Stephen Hawking passes away at age 76

The physicist was known for his work on black holes and relativity.

Late Tuesday night the family of Stephen Hawking announced that the physicist has passed away at the age of 76. Awarded more than a dozen honorary degrees, Hawking theorized that black holes emitted a form of thermal radiation, and contributed to work trying to unify Einstein's theory of relativity with quantum physics.

In 1988 he wrote "A Brief History of Time," serving as an overview of astronomy and modern physics, which went on to sell more than 10 million copies, spurring a biographical documentary directed by Errol Morris and produced by Steven Spielberg. In 2014, Eddie Redmayne won a best actor Oscar for his portrayal of Hawking in The Theory of Everything, based on accounts of his early life by his first wife Jane Hawking.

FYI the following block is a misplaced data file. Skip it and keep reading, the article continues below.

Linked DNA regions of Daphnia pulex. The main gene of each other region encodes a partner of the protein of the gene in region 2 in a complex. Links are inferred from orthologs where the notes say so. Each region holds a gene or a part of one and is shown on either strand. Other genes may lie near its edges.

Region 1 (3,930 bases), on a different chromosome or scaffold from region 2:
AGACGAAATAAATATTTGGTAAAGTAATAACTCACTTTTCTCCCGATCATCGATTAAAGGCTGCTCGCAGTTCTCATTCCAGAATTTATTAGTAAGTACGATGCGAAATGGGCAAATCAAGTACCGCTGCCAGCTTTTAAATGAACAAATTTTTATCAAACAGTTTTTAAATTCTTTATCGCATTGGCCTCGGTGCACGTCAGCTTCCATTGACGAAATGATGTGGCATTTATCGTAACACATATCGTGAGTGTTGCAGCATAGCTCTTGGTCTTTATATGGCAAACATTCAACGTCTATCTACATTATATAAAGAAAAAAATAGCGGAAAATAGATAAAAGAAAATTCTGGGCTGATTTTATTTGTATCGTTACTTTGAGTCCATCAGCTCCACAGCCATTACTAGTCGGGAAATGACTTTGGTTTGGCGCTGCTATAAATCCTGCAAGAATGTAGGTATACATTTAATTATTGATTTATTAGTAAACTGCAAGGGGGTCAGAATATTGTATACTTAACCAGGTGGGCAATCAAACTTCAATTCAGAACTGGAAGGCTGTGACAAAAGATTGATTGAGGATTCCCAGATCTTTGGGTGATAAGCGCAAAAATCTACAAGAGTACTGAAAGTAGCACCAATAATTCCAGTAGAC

After contracting amyotrophic lateral sclerosis (ALS) in 1963, he was told by doctors that he had two years to live but survived for 55. The disease eventually reduced his body control to flexing a finger and eye movements, so Hawking relied on his wheelchair for movement and a computer controlled via eye-tracking to speak. The software he used to communicate was released for free, and the scientist experienced zero-gravity aboard the "vomit comet" during a flight in 2007.

In a statement, his three children said:

"We are deeply saddened that our beloved father passed away today.

He was a great scientist and an extraordinary man whose work and legacy will live on for many years.

His courage and persistence with his brilliance and humour inspired people across the world.

He once said, 'It would not be much of a universe if it wasn't home to the people you love.'

We will miss him forever."